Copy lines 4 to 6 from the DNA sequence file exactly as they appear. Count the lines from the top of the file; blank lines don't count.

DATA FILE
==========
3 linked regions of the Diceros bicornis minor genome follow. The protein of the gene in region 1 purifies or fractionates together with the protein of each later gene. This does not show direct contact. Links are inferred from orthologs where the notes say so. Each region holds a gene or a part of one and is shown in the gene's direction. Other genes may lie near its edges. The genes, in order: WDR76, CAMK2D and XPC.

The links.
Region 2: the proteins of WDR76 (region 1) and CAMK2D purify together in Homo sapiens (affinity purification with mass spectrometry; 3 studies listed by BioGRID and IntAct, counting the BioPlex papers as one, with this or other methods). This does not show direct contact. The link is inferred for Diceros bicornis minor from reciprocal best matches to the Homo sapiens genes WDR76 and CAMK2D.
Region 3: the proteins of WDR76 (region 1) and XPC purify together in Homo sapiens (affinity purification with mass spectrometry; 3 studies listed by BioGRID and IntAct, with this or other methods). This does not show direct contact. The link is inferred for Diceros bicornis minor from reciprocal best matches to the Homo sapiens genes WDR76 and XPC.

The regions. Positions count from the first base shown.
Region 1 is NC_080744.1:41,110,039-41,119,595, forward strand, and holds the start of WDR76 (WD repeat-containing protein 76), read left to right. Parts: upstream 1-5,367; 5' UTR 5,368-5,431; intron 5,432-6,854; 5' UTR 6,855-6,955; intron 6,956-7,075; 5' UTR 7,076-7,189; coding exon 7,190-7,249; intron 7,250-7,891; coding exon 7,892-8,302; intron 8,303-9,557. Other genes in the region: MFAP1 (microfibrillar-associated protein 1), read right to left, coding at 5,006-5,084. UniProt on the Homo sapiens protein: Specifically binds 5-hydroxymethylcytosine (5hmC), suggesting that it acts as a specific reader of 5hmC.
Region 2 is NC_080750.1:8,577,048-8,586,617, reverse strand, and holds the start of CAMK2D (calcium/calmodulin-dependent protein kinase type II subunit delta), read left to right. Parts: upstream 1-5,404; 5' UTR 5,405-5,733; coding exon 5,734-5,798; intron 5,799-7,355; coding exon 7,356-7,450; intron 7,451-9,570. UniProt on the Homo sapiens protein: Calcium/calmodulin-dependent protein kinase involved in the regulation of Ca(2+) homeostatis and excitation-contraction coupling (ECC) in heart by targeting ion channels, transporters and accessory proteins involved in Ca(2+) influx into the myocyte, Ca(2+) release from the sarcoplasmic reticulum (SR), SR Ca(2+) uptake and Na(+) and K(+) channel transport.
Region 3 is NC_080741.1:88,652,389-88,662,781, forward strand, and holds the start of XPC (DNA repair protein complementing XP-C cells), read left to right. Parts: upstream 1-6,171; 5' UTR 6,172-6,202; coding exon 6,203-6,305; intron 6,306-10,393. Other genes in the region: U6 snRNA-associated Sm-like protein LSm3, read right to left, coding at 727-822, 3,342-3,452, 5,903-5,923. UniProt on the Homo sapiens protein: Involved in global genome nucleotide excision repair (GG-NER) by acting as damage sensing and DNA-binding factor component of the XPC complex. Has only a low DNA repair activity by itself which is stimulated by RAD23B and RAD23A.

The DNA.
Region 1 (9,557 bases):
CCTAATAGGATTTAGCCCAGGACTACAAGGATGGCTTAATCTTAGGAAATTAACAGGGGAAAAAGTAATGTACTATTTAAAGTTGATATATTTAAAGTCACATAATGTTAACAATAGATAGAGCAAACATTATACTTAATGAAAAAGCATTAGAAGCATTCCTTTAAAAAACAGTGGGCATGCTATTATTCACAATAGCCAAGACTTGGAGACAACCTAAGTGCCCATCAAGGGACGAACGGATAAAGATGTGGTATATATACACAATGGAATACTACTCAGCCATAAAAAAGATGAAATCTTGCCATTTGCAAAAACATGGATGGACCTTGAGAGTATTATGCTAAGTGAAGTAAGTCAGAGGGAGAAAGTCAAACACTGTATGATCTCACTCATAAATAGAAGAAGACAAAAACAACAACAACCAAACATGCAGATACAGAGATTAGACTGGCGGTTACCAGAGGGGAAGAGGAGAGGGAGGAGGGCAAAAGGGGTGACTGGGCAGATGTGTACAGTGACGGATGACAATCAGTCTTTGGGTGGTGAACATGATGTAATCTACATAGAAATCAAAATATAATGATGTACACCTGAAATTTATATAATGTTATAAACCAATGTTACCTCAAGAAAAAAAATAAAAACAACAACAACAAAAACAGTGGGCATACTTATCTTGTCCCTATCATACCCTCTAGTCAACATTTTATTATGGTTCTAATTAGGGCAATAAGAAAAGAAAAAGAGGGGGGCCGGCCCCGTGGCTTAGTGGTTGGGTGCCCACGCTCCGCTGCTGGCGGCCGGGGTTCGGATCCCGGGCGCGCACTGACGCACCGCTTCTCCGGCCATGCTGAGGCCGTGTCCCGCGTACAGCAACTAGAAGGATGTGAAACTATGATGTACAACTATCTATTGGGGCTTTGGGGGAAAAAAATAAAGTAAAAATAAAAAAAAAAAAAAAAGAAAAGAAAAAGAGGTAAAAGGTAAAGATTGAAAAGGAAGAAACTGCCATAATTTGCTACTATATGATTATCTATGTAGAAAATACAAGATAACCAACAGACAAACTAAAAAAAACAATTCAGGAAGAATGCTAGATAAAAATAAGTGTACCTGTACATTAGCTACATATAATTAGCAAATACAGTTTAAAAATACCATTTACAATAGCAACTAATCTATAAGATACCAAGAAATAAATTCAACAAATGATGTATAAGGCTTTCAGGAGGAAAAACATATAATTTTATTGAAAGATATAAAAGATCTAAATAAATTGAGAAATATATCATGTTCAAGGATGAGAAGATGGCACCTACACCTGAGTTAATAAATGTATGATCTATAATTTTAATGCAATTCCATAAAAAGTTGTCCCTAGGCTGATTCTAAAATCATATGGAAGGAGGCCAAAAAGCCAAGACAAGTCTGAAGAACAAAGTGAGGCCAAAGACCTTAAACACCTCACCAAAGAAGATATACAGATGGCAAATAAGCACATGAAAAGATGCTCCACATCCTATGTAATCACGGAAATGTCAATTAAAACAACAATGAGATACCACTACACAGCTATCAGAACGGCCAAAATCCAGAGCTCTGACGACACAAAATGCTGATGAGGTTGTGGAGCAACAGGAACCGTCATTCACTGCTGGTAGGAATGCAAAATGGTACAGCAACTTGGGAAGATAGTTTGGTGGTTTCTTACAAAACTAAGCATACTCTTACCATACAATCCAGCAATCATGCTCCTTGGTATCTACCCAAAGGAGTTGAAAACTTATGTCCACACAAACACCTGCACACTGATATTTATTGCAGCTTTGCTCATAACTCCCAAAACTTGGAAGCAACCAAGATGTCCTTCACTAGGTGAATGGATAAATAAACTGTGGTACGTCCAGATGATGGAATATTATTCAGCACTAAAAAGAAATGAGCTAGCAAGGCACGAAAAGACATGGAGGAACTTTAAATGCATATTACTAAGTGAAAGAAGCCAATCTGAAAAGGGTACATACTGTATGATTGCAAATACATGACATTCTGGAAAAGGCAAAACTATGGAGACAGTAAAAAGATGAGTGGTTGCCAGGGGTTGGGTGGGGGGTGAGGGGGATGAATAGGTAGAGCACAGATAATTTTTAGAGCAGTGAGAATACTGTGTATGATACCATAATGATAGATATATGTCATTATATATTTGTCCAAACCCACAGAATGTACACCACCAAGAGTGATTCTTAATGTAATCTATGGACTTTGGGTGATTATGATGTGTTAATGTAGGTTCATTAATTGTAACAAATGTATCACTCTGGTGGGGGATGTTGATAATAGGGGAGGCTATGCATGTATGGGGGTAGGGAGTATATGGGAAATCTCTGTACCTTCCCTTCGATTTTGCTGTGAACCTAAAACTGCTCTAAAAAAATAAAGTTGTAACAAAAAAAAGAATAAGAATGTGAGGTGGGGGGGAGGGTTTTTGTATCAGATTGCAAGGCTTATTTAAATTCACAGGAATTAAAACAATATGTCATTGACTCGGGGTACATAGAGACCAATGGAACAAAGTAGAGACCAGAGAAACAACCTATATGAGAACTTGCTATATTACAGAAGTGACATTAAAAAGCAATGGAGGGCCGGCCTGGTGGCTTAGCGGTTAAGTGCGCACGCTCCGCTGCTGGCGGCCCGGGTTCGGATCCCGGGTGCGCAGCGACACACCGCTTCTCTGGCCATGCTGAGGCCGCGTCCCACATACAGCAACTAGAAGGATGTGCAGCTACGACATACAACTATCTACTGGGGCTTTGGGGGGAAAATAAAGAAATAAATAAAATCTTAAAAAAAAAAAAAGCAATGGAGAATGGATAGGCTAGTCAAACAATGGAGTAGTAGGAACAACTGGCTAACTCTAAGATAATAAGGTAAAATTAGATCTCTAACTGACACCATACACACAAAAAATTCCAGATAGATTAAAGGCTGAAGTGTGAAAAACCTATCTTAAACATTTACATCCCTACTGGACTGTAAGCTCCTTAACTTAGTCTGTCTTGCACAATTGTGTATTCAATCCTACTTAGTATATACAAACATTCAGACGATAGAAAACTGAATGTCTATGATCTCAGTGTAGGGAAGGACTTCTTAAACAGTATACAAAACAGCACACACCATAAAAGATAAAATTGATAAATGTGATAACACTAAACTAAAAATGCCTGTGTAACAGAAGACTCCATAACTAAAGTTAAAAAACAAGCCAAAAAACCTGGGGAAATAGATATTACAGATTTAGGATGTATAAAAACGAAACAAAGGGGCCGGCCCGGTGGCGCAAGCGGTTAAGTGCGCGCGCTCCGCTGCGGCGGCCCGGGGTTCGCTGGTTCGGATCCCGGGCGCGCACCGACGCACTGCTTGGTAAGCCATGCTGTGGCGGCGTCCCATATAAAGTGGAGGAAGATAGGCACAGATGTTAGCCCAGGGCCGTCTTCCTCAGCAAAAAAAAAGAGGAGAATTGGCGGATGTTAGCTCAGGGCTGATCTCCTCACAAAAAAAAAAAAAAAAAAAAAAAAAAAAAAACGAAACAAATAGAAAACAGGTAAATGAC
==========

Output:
Region 3: the proteins of WDR76 (region 1) and XPC purify together in Homo sapiens (affinity purification with mass spectrometry; 3 studies listed by BioGRID and IntAct, with this or other methods). This does not show direct contact. The link is inferred for Diceros bicornis minor from reciprocal best matches to the Homo sapiens genes WDR76 and XPC.

The regions. Positions count from the first base shown.
Region 1 is NC_080744.1:41,110,039-41,119,595, forward strand, and holds the start of WDR76 (WD repeat-containing protein 76), read left to right. Parts: upstream 1-5,367; 5' UTR 5,368-5,431; intron 5,432-6,854; 5' UTR 6,855-6,955; intron 6,956-7,075; 5' UTR 7,076-7,189; coding exon 7,190-7,249; intron 7,250-7,891; coding exon 7,892-8,302; intron 8,303-9,557. Other genes in the region: MFAP1 (microfibrillar-associated protein 1), read right to left, coding at 5,006-5,084. UniProt on the Homo sapiens protein: Specifically binds 5-hydroxymethylcytosine (5hmC), suggesting that it acts as a specific reader of 5hmC.